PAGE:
Our transcribers’ commitment to the project has helped us retire 43% of the 12,921 pages of telegrams and codebooks from the Thomas T. Eckert papers. Due to their effort, we have already been able to share full transcriptions of two of the ledgers (ledgers 3 and 24), with more coming soon! The raw consensus data has let our research team pinpoint telegrams that are being incorporated into new educational materials. Gems have also been found by our volunteers, as can be seen in some of the posts on this blog.
This has been a team effort and a great collaboration. We are happy and grateful for the nomination, but the early success of this project has been a great reward already delivered. So thanks to all our volunteers, our research team, and all those who have supported us!
Now vote! Voting ends February 25, 2017!
Providing an accurate transcription of the Thomas T. Eckert Papers is one of the primary goals of Decoding the Civil War. It’s why we applied to the National Historical Publications and Records Commission (NHPRC) for a grant, and it’s why our thousands of volunteers have put so much time and effort into this project. With more than 4,000 subjects, or pages, now retired, the folks at at Zooniverse have begun the process of establishing the consensus transcriptions, and we are excited and pleased with the results.
Each page, whether in the telegram ledgers or the codebooks, is seen by multiple people. The pages that have been “retired” are those that have been seen and classified by a sufficient number of people. To find the consensus transcription, an algorithm is run that compares every word and finds the most frequently used one. This doesn’t guarantee that the transcription is accurate, and we are allowing for corrections in the future, but it gives us a version of the text that most people agree on.
Let’s look, for example, at this telegram from the top of page 8, ledger 1:
The consensus lines and box are fairly straightforward – they were made by averaging the locations drawn by everyone who classified this page. As you can see, there are some quirks, such as the weirdly short top line, which we have seen consistently throughout the reviewed data: some people underlined the entire top line, while others split it into two smaller lines. The lack of underlining with the second line of the telegram is a bit harder to parse out, but most people transcribed “sent”, so the effect on the transcription was minimal. The box comes from that last step of “boxing” the telegram. It will prove very useful in Phase 2 when we parse out individual telegrams, as we have done in the example above.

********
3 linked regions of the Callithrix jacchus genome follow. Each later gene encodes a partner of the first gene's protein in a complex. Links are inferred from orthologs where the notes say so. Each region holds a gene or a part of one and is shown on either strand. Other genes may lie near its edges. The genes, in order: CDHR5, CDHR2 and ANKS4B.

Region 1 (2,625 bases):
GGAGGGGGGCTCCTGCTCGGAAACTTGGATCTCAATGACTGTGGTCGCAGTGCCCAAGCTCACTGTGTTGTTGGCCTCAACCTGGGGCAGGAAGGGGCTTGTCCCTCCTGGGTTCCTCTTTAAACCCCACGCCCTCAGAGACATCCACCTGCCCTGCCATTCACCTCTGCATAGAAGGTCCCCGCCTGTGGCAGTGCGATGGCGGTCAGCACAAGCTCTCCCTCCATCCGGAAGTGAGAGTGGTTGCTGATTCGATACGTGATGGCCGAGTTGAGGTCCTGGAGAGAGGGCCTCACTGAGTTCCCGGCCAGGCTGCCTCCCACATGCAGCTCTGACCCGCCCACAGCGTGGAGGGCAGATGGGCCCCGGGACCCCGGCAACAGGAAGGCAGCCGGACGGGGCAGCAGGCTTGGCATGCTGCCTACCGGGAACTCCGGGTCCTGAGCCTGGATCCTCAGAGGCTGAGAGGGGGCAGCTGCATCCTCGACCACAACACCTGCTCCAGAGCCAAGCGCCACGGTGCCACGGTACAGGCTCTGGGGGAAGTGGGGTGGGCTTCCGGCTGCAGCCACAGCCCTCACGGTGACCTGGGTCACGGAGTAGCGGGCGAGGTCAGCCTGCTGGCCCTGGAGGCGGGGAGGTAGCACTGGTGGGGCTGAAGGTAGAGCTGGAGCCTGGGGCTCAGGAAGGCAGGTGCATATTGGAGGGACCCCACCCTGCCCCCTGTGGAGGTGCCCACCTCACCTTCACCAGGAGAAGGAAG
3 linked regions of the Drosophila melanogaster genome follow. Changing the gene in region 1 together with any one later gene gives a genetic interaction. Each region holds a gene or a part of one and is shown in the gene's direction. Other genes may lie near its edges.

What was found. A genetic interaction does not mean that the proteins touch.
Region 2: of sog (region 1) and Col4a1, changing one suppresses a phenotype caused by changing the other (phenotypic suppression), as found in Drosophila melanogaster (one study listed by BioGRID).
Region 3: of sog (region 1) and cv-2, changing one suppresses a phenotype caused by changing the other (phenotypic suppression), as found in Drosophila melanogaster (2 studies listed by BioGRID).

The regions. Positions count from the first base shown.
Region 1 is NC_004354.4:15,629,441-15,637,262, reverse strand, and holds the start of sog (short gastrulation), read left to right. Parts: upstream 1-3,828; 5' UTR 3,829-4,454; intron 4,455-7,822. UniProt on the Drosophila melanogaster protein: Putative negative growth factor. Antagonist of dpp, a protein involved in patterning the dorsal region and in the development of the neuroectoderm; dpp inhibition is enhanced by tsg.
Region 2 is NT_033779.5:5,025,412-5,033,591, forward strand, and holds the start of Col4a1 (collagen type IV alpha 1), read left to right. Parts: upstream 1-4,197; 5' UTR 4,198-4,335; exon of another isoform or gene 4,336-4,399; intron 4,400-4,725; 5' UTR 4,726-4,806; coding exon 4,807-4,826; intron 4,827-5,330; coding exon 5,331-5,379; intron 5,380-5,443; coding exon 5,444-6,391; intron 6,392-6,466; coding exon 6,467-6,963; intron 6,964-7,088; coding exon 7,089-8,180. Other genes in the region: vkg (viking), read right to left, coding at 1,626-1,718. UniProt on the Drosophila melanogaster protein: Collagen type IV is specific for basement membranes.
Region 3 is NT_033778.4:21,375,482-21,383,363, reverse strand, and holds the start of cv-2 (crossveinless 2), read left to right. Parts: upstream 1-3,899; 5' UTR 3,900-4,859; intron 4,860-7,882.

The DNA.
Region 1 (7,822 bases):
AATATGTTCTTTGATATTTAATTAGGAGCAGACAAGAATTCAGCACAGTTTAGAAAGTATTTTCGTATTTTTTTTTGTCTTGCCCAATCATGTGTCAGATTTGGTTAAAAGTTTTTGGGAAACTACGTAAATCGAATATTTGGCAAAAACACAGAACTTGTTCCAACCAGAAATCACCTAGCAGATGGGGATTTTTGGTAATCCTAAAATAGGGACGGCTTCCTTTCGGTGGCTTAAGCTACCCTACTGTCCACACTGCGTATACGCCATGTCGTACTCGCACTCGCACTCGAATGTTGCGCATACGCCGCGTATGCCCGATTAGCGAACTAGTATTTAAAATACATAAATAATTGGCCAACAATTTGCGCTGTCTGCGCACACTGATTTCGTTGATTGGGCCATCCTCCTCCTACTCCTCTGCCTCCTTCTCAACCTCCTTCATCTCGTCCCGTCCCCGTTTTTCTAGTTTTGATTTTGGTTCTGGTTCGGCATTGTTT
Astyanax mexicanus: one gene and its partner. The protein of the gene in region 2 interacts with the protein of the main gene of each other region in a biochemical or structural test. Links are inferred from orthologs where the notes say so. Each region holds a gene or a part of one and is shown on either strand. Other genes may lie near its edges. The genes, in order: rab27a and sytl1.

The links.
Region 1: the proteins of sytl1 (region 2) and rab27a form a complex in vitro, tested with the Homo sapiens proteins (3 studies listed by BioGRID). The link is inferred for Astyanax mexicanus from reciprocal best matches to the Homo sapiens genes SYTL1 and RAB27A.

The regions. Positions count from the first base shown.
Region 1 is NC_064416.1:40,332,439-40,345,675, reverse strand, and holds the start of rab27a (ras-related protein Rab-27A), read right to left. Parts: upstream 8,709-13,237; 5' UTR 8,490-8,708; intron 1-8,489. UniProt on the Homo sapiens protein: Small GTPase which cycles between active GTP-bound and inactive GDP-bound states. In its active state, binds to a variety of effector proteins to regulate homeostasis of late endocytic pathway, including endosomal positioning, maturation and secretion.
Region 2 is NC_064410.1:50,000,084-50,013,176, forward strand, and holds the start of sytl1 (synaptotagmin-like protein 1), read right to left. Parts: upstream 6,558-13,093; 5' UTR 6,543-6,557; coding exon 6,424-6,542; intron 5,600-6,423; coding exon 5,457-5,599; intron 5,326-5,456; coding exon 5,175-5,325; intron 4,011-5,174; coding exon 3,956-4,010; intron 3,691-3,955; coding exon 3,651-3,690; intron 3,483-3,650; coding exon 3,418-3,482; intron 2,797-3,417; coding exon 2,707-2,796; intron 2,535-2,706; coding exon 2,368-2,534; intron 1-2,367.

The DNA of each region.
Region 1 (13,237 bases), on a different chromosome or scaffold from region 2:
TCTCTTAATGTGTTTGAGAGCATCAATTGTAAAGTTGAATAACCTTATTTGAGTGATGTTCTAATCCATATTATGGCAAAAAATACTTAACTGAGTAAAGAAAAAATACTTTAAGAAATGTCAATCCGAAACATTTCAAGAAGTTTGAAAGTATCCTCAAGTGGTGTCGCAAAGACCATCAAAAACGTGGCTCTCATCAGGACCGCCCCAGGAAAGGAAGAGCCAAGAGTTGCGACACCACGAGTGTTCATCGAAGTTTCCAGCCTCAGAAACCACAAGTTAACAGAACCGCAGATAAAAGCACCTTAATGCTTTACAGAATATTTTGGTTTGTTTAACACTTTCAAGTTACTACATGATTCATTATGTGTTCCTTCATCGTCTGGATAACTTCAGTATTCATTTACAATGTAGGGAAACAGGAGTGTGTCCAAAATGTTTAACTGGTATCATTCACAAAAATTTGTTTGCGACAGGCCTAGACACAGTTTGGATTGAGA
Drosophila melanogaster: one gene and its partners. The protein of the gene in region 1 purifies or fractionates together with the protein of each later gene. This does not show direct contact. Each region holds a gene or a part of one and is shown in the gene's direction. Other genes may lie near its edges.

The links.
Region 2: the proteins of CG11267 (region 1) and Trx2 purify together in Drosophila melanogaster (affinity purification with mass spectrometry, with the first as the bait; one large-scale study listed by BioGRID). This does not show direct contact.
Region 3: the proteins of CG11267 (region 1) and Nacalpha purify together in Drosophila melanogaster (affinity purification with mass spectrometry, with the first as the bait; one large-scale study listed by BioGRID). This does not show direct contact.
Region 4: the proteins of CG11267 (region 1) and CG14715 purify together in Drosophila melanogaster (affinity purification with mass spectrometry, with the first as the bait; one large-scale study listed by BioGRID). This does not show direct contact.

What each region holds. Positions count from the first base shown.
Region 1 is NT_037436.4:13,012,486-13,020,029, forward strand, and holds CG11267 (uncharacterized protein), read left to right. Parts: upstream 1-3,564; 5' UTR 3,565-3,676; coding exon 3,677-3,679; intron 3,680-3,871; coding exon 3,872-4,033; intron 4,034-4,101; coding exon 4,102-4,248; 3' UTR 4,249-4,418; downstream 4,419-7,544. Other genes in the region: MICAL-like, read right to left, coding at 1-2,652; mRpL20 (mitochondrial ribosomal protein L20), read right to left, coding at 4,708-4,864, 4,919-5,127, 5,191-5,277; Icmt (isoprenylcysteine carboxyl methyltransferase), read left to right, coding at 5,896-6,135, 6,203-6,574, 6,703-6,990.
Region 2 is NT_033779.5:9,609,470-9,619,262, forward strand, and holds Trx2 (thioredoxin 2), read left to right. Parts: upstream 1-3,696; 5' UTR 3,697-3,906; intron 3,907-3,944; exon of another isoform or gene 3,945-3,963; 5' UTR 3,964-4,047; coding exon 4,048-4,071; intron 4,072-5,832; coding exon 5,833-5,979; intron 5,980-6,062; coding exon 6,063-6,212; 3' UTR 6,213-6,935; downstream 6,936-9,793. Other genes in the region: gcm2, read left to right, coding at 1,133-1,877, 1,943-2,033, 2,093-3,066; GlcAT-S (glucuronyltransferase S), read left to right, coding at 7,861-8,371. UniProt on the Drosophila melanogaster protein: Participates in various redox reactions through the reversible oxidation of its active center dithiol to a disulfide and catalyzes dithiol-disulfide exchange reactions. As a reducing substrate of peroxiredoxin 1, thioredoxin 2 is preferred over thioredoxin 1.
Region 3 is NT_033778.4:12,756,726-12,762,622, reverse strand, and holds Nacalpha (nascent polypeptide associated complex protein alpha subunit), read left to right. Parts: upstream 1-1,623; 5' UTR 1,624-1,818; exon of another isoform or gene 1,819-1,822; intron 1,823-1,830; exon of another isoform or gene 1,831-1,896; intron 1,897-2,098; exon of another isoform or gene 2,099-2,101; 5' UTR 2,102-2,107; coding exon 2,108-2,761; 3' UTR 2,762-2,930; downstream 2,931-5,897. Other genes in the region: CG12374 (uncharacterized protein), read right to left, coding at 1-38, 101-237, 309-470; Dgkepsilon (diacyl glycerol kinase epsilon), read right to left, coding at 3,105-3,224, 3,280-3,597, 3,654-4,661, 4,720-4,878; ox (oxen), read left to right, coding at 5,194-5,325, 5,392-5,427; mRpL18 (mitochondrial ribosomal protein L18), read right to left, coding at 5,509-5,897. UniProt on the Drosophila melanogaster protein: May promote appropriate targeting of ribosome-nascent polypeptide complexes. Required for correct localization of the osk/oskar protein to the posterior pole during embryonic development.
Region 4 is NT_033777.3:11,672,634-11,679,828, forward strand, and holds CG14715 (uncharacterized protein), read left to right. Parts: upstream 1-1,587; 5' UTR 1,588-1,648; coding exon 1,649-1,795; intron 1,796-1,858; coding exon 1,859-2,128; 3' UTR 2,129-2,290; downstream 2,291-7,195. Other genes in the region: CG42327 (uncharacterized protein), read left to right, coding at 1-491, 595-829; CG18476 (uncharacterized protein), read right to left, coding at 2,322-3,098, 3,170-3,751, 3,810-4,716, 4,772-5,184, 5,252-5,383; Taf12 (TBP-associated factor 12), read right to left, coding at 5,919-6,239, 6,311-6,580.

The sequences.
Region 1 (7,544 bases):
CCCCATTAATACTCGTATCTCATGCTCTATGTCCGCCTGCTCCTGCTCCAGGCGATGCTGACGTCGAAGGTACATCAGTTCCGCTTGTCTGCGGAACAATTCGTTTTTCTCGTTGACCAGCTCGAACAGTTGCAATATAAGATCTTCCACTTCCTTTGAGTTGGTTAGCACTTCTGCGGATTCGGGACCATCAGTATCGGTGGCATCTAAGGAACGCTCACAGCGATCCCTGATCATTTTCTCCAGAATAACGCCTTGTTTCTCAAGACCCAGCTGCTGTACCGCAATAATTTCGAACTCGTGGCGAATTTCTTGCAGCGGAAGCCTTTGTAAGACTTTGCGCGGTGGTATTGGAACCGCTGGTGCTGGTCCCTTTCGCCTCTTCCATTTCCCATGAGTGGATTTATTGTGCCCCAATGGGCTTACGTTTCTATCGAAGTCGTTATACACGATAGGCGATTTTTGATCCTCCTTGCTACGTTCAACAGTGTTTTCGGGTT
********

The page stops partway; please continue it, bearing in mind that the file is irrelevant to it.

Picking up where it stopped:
So, what does the consensus transcription look like for this telegram?! Without further ado….
Louisville 4′ Recd Feb Feb 4 ’62
Col Colburn asst adjt General Ocean
they had better not be sent
I may want them soon if
they are ready for service Alvord
Huzzah! With the exception of that duplicated “Feb”, this seems to be spot on.
Here’s a closer look at the breakdown of the responses:
The numbers underneath each word indicate the number of people who transcribed it that way. The Zooniverse team uses these numbers to calculate the reliability of each line and each page. This message comes from a page with a reliability value of .8658, an excellent value on the scale from .0 to 1.0. We are currently working on determining what is an acceptable base level, or floor, of reliability. Pages whose reliability is lower than that base level will have to be reviewed further, or placed back into the transcription queue.
Once we have an acceptably reliable consensus transcription for a ledger, we will load that transcription into the Huntington Digital Library, so that researchers can start using the materials in a keyword-searchable form. At the same time we will be loading individual telegrams into Phase 2 of Decoding the Civil War, in which volunteers will tag metadata such as sender, recipient, times sent and received, and more. The fruits of the volunteer labor of “boxing” the telegram come into play here with the consensus box helping us determine the correct location on the page of the telegram.
We are incredibly excited about our progress so far, and can’t wait to share more of our findings in the near future!